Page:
'TRANSPARENT WINDOWS' FILM EVENT
A film-and-discussion session with the title 'Created Equal?: Negotiating the Social Contract' will be offered on Friday April 1st, 2016, by Elizabeth Duclos-Orsello, Fulbright Scholar (Associate Professor of Interdisciplinary Studies and Coordinator of American Studies, Salem State University, Salem, MA, USA).
This workshop is going to take place at School of English Library (New Philosophy Building 3rd floor) between 18:00-20:00.
**A certificate of attendance will be provided**
The places available for this workshop are limited. So If you're interested in attending, please forward your emails to:
This event is organized by the School of English Book Club 'Transparent Windows.' For more information about our group please click on the following link: http://www.enl.auth.gr/trans_windows_en.html
In this workshop modelled on a
successful series of public events in the United States in 2014, Elizabeth Duclos-Orsello will lead a two hour
film-and-discussion session about the hard but important work of negotiating,
sustaining, challenging and even transforming the social contract in a democracy.
The discussions will be motivated by selections from three impressive
documentary films about the 1960s in the US—The Loving Story,
Riders and The
Most Dangerous Man in America: Daniel Ellsberg and the Pentagon Papers—and
are designed to engage urgent questions such as, What do we owe each other?;
How can we deliver on the promise of equality that animates our democracy?; and
How can we, as individuals, make meaningful contributions to it? While the
focus of the films is the United States, the issues they raise are crucial in
many places today. What does the social contract mean, who creates it, and what
responsibility does each of us have to enact, police, protect or change it? The
need for such questions and the need to speak and listen to one another’s
answers could not be more pressing. Racial violence in the U.S., migrant crises
in Europe, economic inequality fueling a widening gap between the “haves” and
the “have nots,” war in so many part so the world. These, and other issues
bubble up over coffee, heat up workplaces and can tear families, friends, and
communities apart. And yet, we cannot look away, for to look away is to
abdicate our responsibility, in a democracy, to the work of caretaking the
social contract. To converse around these questions is to participate in the
complex and ongoing work of making and remaking a society that serves the
“common good”—even as that concept itself is interrogated. As part of our time
together participants will be encouraged to think about the ways in which the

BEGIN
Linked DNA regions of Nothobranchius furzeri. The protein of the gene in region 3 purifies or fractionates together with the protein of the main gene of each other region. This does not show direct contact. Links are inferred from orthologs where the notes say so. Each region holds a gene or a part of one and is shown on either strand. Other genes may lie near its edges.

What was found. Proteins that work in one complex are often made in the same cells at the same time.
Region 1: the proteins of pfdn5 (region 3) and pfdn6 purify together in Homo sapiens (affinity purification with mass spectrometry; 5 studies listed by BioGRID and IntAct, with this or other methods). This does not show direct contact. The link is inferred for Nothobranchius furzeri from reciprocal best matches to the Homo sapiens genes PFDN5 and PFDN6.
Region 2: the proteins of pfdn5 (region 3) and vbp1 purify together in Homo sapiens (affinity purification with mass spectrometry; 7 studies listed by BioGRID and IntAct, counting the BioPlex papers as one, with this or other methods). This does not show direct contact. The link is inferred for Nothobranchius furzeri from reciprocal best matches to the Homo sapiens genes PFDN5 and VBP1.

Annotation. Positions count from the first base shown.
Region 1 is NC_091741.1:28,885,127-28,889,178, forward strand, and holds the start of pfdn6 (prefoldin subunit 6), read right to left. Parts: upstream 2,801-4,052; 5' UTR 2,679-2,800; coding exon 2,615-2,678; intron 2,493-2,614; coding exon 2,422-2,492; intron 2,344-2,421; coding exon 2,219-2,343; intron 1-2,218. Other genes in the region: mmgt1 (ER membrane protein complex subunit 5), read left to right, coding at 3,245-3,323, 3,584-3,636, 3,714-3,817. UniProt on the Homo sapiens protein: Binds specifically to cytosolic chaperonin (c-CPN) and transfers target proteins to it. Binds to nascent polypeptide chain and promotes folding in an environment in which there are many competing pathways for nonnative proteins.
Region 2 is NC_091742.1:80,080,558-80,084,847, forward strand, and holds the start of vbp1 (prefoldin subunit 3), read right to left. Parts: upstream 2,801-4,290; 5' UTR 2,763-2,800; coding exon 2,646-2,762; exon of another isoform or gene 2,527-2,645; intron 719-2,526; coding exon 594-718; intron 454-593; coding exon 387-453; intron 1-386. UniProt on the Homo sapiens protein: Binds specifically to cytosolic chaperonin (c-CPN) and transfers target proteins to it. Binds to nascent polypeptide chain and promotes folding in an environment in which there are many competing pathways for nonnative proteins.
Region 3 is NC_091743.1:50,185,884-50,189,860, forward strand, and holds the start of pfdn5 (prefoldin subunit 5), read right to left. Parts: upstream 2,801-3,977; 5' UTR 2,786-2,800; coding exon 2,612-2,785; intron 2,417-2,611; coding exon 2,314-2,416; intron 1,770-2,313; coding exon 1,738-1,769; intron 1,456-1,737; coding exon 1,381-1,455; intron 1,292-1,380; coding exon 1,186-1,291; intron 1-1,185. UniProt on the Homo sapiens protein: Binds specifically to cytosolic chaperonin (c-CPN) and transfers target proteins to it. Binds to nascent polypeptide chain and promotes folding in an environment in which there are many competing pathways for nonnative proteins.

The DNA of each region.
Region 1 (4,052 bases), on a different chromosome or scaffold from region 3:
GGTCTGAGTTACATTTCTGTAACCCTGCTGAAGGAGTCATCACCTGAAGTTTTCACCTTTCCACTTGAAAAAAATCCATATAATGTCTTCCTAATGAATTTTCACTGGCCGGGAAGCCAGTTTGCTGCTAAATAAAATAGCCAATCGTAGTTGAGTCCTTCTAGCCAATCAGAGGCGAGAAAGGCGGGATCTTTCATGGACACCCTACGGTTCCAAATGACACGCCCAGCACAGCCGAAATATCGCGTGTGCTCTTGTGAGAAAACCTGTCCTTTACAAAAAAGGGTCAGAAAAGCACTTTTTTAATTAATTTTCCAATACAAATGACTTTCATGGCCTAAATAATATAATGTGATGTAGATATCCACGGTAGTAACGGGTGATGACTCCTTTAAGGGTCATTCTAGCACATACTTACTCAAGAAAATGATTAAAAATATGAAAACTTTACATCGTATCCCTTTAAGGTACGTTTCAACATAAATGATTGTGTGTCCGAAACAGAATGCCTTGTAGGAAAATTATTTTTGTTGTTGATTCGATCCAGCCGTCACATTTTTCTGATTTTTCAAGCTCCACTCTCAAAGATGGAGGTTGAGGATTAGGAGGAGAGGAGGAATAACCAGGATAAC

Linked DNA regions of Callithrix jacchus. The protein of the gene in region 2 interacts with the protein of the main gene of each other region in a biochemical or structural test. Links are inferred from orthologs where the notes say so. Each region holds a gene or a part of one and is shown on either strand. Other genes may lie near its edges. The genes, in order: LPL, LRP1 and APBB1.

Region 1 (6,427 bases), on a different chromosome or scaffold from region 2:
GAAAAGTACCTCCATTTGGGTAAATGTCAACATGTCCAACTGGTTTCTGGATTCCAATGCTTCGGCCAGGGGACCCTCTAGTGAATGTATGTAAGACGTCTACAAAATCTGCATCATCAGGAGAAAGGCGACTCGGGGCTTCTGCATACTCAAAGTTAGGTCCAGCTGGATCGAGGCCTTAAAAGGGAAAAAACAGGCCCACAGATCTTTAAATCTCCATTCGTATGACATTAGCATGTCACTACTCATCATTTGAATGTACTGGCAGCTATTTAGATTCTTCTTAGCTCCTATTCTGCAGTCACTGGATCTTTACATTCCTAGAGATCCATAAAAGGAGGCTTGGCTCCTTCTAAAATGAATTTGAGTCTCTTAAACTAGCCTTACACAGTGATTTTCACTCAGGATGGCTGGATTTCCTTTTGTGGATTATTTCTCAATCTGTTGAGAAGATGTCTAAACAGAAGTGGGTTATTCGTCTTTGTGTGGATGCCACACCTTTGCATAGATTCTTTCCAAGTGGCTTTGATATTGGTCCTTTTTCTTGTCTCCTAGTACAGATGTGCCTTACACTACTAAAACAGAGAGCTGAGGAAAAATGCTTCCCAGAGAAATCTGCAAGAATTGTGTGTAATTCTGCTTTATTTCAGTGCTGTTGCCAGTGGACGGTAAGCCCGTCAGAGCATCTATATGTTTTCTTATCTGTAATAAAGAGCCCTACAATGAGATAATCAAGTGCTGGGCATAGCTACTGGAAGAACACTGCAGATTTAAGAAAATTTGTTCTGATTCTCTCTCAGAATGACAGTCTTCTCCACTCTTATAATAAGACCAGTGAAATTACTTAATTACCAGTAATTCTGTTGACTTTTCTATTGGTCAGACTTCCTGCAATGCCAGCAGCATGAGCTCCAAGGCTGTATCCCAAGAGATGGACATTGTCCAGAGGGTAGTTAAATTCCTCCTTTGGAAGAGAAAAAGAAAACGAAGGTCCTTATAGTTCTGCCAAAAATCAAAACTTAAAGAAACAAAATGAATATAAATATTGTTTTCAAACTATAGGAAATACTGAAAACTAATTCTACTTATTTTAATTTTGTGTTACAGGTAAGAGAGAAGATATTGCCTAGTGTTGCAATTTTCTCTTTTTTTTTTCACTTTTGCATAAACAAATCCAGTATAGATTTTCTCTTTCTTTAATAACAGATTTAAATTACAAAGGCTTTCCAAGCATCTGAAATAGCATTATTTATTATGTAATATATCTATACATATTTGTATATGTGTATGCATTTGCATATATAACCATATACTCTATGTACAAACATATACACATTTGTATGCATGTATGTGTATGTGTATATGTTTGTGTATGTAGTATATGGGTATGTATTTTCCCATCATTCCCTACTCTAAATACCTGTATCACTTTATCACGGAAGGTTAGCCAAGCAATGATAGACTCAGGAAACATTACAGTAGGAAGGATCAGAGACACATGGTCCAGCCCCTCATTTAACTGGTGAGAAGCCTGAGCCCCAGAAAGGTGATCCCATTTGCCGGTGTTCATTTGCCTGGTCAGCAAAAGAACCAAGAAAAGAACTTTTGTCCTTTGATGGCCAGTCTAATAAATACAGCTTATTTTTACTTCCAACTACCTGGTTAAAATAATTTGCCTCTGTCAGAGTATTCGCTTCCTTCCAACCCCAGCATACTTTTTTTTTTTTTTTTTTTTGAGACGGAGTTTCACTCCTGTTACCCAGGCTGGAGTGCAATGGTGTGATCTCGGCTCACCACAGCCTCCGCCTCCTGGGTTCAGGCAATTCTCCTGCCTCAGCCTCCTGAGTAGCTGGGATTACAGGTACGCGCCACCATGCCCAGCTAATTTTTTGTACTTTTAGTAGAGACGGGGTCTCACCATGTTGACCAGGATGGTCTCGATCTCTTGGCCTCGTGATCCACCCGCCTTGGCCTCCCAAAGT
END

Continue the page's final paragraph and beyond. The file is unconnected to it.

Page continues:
questions and products of the humanities can be employed in public forums and
non-university settings to engage populations often far removed from “the
academy” in humanities discourse and civil-society building.
Elizabeth Duclos-Orsello is a publicly-engaged interdisciplinary scholar/social-justice activist with nearly twenty years of experience in the higher education, museum, social service, K-12, service-learning and cultural sectors in both the US and Europe. She is currently an Associate Professor of Interdisciplinary Studies, Coordinator of American Studies and an affiliated Faculty with the Center for Economic Development and Sustainability at Salem State University (Salem, MA) where she served as the founding Fellow for Service-Learning from 2011-2015. At Salem State she has developed and taught numerous interdisciplinary courses for students in general education, history, literature, art history and American Studies programs. Many of these courses include service-learning or transnational/global emphases. Since 2010 has led numerous university-wide change initiatives related to General Education revision, Civic Engagement, Strategic Planning and Comprehensive Internationalization. Her scholarly work—much of it public-facing—relates to the intersections of gender, ethnicity, immigration, religion, place-making and the cultural construction of community. Recent publications and grant-funded work explore Catholic women’s activism, the concept of shared authority in community-based museum work, and the construction of Franco-American gender identity in contemporary drama. She is currently at work on a book titled Bonds of Fellowship: Redefining Community in Modernizing America. In addition to Salem State she has taught at Harvard University, The University of Luxembourg and Boston University. In addition, she has worked as an advocate for survivors of domestic violence, a museum educator, a writing and theater instructor, and as Director of complex federally-funded projects to train K-12 educators using museums and historic sites as texts. She is a sought after consultant to museums and historic sites, is a two-time Fulbright Scholar (Luxembourg 2010; Greece 2016), and a Whiting Fellow (Cote D’Ivoire 2015). In 2015 she was inducted into Salem State University’s Civic Engagement Hall of Fame for her commitment to social justice and engagement in her teaching, scholarship and service. She sits on the Board of Trustees of a number of community groups, among others, the Massachusetts Foundation for the Humanities, the North Shore CDC and previously, the House of the Seven Gables. She regularly blogs about and offers public testimony regarding the value of the humanities for civil society. Between 2011-2014 she chaired the American Studies Association’s (ASA) Committee on Departments, Programs and Centers and she currently chairs the ASA’s Taskforce on American Studies in Higher Education which she has chaired since 2015. She holds a BA in History and Sociology and a Ph.D. in American Studies.